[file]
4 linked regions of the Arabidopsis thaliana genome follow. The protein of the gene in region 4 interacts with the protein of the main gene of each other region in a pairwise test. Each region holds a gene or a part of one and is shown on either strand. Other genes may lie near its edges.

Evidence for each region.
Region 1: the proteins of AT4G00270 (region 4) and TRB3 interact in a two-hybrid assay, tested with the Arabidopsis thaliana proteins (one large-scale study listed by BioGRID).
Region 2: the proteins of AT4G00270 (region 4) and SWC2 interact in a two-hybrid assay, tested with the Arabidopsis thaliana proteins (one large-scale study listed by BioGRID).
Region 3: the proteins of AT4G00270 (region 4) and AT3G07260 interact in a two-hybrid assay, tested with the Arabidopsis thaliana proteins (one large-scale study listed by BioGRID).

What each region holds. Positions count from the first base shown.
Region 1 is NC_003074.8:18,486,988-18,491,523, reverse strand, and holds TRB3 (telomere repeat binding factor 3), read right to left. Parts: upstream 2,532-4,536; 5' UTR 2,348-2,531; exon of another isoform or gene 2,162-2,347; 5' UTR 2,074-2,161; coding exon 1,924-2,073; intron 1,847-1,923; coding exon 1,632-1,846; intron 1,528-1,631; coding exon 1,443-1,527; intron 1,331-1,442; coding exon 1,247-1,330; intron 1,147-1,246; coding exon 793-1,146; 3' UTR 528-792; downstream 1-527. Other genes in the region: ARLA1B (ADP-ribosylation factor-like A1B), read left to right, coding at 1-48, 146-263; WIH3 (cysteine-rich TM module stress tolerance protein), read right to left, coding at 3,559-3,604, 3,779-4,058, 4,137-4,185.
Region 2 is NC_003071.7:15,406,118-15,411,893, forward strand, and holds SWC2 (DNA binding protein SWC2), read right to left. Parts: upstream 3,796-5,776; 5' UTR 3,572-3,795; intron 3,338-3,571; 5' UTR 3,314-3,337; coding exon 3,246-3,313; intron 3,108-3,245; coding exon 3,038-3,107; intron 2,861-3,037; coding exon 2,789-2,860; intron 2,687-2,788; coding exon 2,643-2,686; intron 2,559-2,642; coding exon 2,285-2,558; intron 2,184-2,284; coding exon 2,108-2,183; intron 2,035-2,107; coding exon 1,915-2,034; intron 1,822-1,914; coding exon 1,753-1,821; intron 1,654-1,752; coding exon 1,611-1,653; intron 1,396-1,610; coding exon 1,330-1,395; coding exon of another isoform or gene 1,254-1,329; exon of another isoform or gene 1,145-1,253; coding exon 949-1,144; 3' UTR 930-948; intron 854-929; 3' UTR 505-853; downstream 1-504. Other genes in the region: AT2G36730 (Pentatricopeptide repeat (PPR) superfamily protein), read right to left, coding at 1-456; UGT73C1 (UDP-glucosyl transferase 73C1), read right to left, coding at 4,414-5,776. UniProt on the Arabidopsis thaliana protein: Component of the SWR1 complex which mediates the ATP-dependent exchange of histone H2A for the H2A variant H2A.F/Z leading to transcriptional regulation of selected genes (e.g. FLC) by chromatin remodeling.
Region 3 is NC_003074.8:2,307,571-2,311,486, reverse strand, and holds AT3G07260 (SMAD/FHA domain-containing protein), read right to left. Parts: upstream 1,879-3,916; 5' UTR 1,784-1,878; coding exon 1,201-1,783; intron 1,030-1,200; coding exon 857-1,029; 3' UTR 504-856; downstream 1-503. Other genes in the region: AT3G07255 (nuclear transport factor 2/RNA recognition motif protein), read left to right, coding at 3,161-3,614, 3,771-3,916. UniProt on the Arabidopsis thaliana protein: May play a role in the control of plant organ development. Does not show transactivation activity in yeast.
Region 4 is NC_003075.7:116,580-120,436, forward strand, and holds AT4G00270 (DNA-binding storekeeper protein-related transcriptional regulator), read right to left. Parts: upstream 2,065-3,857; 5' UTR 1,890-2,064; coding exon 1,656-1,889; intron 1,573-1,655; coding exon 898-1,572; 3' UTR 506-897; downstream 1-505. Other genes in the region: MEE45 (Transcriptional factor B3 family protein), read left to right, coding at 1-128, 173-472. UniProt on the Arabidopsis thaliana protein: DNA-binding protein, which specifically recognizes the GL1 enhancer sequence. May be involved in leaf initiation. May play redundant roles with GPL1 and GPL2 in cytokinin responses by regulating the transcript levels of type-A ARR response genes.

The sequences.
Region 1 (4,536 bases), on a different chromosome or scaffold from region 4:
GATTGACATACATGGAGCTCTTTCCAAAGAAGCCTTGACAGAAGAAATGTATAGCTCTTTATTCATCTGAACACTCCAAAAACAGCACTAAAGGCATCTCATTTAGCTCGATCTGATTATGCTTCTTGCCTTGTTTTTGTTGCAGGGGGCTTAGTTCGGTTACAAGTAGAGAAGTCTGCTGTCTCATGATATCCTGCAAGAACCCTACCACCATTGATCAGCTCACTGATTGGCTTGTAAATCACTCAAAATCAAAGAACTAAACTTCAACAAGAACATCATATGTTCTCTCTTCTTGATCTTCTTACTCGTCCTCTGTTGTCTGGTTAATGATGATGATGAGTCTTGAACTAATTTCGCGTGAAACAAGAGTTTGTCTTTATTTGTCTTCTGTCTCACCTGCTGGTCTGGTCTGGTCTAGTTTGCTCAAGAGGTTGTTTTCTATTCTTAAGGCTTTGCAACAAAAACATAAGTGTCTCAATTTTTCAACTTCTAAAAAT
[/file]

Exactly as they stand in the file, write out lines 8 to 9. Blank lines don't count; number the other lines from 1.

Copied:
Region 2 is NC_003071.7:15,406,118-15,411,893, forward strand, and holds SWC2 (DNA binding protein SWC2), read right to left. Parts: upstream 3,796-5,776; 5' UTR 3,572-3,795; intron 3,338-3,571; 5' UTR 3,314-3,337; coding exon 3,246-3,313; intron 3,108-3,245; coding exon 3,038-3,107; intron 2,861-3,037; coding exon 2,789-2,860; intron 2,687-2,788; coding exon 2,643-2,686; intron 2,559-2,642; coding exon 2,285-2,558; intron 2,184-2,284; coding exon 2,108-2,183; intron 2,035-2,107; coding exon 1,915-2,034; intron 1,822-1,914; coding exon 1,753-1,821; intron 1,654-1,752; coding exon 1,611-1,653; intron 1,396-1,610; coding exon 1,330-1,395; coding exon of another isoform or gene 1,254-1,329; exon of another isoform or gene 1,145-1,253; coding exon 949-1,144; 3' UTR 930-948; intron 854-929; 3' UTR 505-853; downstream 1-504. Other genes in the region: AT2G36730 (Pentatricopeptide repeat (PPR) superfamily protein), read right to left, coding at 1-456; UGT73C1 (UDP-glucosyl transferase 73C1), read right to left, coding at 4,414-5,776. UniProt on the Arabidopsis thaliana protein: Component of the SWR1 complex which mediates the ATP-dependent exchange of histone H2A for the H2A variant H2A.F/Z leading to transcriptional regulation of selected genes (e.g. FLC) by chromatin remodeling.
Region 3 is NC_003074.8:2,307,571-2,311,486, reverse strand, and holds AT3G07260 (SMAD/FHA domain-containing protein), read right to left. Parts: upstream 1,879-3,916; 5' UTR 1,784-1,878; coding exon 1,201-1,783; intron 1,030-1,200; coding exon 857-1,029; 3' UTR 504-856; downstream 1-503. Other genes in the region: AT3G07255 (nuclear transport factor 2/RNA recognition motif protein), read left to right, coding at 3,161-3,614, 3,771-3,916. UniProt on the Arabidopsis thaliana protein: May play a role in the control of plant organ development. Does not show transactivation activity in yeast.